EMC's Avamar® data deduplication technology seamlessly integrates into virtual environments, providing rapid backup and restoration capabilities. Avamar's deduplication results in vastly less data traversing the network, and greatly reduces the amount of data being backed up and stored; resulting in storage, bandwidth and operational savings.

The following are the two most common recovery requests used in backup and recovery:

File-level recovery: Object-level recoveries account for the vast majority of user support requests. Common actions requiring file-level recovery are—individual users deleting files, applications requiring recoveries, and batch process-related erasures.

System recovery: Although complete system recovery requests are less frequent in number than those for file-level recovery, this bare metal restore capability is vital to the enterprise. Some of the common root causes for full system recovery requests are—viral infestation, registry corruption, or unidentifiable unrecoverable issues.

The Avamar System State protection functionality adds backup and recovery capabilities in both of these scenarios.

Architectural Overview

This CVD discusses the deployment model for the following three VMware virtualization solutions:

VMware solution for 50 virtual machines

VMware solution for 100 virtual machines

VMware solution for 125 virtual machines

Table 1 lists the mix of hardware components, their quantities and software components used for different VMware solutions:

Table 1 Hardware and software components for various solutions

Components
VMware 50 Virtual Machines
VMware 100 Virtual Machines
VMware 125 Virtual Machines

Servers

Three Cisco C220 M3 servers

Four Cisco C220 M3 servers

Five Cisco C220 M3 servers

Adapters

One Broadcom NetXtreme II 5706 per server

One Cisco UCS P81E VIC per server

One Cisco UCS P81E VIC per server

Network Switches

Two Cisco Nexus 3048 switches

Two Cisco Nexus 5548UP switches

Two Cisco Nexus 5548UP switches

Virtual Switch

One Cisco Nexus 1000v

One Cisco Nexus 1000v

One Cisco Nexus 1000v

Storage

EMC VNXe3150

EMC VNXe3300

EMC VNX5300

Network Speed

1 GE

10 GE

10 GE

Hypervisor

VMware ESXi 5.0

VMware ESXi 5.0

VMware ESXi 5.0


Table 2 lists the various hardware and software components which occupies different tiers of the Cisco solution for EMC VSPEX VMware architectures under test.

Table 2 Hardware and software components of VMware architectures

Vendor
Name
Version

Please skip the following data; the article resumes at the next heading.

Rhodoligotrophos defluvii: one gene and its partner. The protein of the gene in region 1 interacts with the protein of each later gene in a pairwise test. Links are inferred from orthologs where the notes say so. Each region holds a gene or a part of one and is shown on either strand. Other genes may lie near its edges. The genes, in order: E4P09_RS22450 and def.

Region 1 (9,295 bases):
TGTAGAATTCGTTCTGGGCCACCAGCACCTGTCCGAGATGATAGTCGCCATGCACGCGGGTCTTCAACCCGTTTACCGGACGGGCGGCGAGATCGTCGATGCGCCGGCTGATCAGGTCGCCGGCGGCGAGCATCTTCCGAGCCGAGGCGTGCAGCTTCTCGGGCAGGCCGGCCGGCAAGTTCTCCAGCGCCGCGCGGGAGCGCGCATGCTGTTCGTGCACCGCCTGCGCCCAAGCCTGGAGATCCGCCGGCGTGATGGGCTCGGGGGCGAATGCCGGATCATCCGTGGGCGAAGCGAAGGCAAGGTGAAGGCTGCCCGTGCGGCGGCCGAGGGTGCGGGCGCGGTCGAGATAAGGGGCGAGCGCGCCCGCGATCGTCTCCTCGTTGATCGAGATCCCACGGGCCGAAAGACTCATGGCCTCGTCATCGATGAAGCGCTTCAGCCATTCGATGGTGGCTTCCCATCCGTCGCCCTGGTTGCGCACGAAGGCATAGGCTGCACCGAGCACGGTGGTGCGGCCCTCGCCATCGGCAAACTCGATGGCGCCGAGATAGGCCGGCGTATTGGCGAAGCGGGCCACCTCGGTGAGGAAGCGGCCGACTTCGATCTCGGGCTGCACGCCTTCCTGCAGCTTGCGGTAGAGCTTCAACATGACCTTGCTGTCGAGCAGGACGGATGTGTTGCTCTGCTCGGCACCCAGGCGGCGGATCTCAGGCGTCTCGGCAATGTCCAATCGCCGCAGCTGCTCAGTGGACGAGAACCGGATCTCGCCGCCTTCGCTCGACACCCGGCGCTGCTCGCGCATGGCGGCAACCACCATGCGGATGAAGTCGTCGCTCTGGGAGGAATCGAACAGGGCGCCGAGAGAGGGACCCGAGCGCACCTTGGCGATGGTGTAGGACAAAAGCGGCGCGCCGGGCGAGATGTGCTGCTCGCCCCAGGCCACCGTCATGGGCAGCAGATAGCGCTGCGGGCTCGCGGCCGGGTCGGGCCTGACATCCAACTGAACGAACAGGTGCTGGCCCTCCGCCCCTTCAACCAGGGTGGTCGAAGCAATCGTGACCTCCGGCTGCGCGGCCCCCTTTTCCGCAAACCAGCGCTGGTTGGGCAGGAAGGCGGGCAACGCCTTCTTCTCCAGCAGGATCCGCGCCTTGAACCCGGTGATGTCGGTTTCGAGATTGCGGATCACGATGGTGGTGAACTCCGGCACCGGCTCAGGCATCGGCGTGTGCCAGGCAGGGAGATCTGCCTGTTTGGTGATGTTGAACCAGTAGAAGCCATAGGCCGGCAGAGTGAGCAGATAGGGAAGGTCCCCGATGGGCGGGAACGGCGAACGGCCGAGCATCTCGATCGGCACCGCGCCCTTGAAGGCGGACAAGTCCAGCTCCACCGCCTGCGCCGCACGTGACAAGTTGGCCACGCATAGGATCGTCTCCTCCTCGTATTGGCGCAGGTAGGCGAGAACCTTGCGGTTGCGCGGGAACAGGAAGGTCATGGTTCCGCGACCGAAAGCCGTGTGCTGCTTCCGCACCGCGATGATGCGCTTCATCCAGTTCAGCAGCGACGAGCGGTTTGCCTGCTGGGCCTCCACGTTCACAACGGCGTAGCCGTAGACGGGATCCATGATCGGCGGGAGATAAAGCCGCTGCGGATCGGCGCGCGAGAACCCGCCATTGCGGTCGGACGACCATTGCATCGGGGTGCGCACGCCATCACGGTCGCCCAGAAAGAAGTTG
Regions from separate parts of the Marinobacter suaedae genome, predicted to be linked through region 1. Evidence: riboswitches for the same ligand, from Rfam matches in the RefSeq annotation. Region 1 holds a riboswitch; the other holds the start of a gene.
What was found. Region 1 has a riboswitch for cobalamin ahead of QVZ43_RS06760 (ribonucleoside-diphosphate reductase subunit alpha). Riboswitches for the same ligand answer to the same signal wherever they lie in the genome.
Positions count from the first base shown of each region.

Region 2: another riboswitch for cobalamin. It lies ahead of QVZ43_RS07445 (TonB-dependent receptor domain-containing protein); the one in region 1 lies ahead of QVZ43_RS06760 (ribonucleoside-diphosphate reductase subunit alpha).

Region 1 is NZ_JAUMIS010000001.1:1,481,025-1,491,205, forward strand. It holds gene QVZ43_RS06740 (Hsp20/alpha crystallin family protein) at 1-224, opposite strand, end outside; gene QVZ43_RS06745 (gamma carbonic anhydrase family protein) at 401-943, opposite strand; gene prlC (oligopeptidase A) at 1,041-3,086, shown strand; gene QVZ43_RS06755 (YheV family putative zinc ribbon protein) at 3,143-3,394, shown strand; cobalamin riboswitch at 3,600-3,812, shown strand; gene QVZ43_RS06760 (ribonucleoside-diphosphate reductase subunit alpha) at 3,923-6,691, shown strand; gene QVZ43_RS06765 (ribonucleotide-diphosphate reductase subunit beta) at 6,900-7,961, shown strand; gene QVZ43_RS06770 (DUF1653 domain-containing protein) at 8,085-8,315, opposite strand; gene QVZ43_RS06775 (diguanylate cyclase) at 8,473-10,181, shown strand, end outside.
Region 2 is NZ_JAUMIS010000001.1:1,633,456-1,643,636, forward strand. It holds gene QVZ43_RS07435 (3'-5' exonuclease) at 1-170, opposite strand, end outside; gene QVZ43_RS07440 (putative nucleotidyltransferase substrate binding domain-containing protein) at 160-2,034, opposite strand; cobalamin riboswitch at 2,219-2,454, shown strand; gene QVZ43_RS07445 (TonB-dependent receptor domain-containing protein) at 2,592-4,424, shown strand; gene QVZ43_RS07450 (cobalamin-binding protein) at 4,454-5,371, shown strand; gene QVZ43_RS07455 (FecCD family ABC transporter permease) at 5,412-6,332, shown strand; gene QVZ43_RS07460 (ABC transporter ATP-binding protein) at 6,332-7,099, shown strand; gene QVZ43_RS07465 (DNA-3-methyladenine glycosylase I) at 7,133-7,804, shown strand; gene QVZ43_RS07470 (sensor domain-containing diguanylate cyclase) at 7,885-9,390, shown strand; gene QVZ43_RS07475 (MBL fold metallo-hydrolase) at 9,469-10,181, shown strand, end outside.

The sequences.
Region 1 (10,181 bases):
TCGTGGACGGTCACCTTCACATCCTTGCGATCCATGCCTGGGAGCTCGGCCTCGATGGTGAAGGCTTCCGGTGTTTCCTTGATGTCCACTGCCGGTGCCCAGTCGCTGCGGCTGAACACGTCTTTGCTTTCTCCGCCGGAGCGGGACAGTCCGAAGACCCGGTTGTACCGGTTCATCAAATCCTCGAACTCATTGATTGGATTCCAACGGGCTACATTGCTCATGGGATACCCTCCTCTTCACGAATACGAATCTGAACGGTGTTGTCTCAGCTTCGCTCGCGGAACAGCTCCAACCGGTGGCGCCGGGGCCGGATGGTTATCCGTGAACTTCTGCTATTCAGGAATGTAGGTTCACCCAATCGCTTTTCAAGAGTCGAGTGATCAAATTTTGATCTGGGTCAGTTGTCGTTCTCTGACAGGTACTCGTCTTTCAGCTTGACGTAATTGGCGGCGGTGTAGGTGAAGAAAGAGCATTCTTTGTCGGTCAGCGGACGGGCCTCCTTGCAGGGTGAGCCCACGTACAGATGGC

Description

Cisco

C220 M3 servers

1.4(4a).1 - CIMC

C220M3.1.4.4c.0 - BIOS

Cisco C220 M3 rack servers

Cisco

Cisco Nexus 5548UP Switches

5.1(3)N1(1a)

Cisco Nexus 5000 series switches running NX-OS

Cisco

Cisco Nexus 3048 Switches

5.0(3)U2(2b)

Nexus 3000 series switches running NX-OS

Cisco

Cisco Nexus 1000v switch

4.2(1)SV1(5.1a)

Cisco Nexus 1000 virtual switch

EMC

EMC VNXe3150

2.2.0.16150

EMC VNXe storage array

EMC

EMC VNXe3300

2.2.0.16150

EMC VNXe storage array

EMC

EMC VNX5300

7.0.50-2

EMC VNX storage array

EMC

EMC Avamar

6.0.0-592

EMC data backup software

EMC

Data Domain OS

5.1.0.9-282511

EMC data domain operating system

VMware

ESXi 5.0

5.0 build 623860

VMware Hypervisor

VMware

vCenter Server

5.0 build 455964

VMware management

Microsoft

Microsoft Windows Server 2008 R2

2008 R2 SP1

Operating system to host vCenter server

Microsoft

Microsoft SQL server

2008 R2

Database server SQL R2 Enterprise edition for vCenter


Table 3 outlines the C220 M3 server configuration details (per server basis) across all the VMware architectures.

Table 3 Server configuration details

Component
Capacity

Memory (RAM)

64 GB (8X8 MB DIMM)

Processor

2 x Intel® Xenon ® E5-2650 CPUs, 2 GHz, 8 cores, 16 threads

Local Storage

Cisco UCS RAID SAS 2008M-8i Mezzanine Card, with 2 x 67 GB slots for each of the RAID 1 configurations.


All the three reference architectures assume that there is an existing infrastructure / management network available where a virtual machine hosting vCenter server and Windows Active Directory / DNS server are present. A new VM hosting the Nexus 1000v VMS service would be deployed as part of the Cisco solution for the EMC VSPEX architecture. Figure 6, Figure 7, Figure 8 illustrate high-level solution architecture for 50, 100 and 125 virtual machines.

Figure 6 Reference Architecture for 50 Virtual Machines

Figure 7 Reference Architecture for 100 Virtual Machines

Figure 8 Reference Architecture for 125 Virtual Machines

Figure 6, Figure 7, Figure 8 illustrate that the high-level design points of VMware architectures are as follows:

Only Ethernet is used as network layer 2 media to access storage as well as TCP/IP network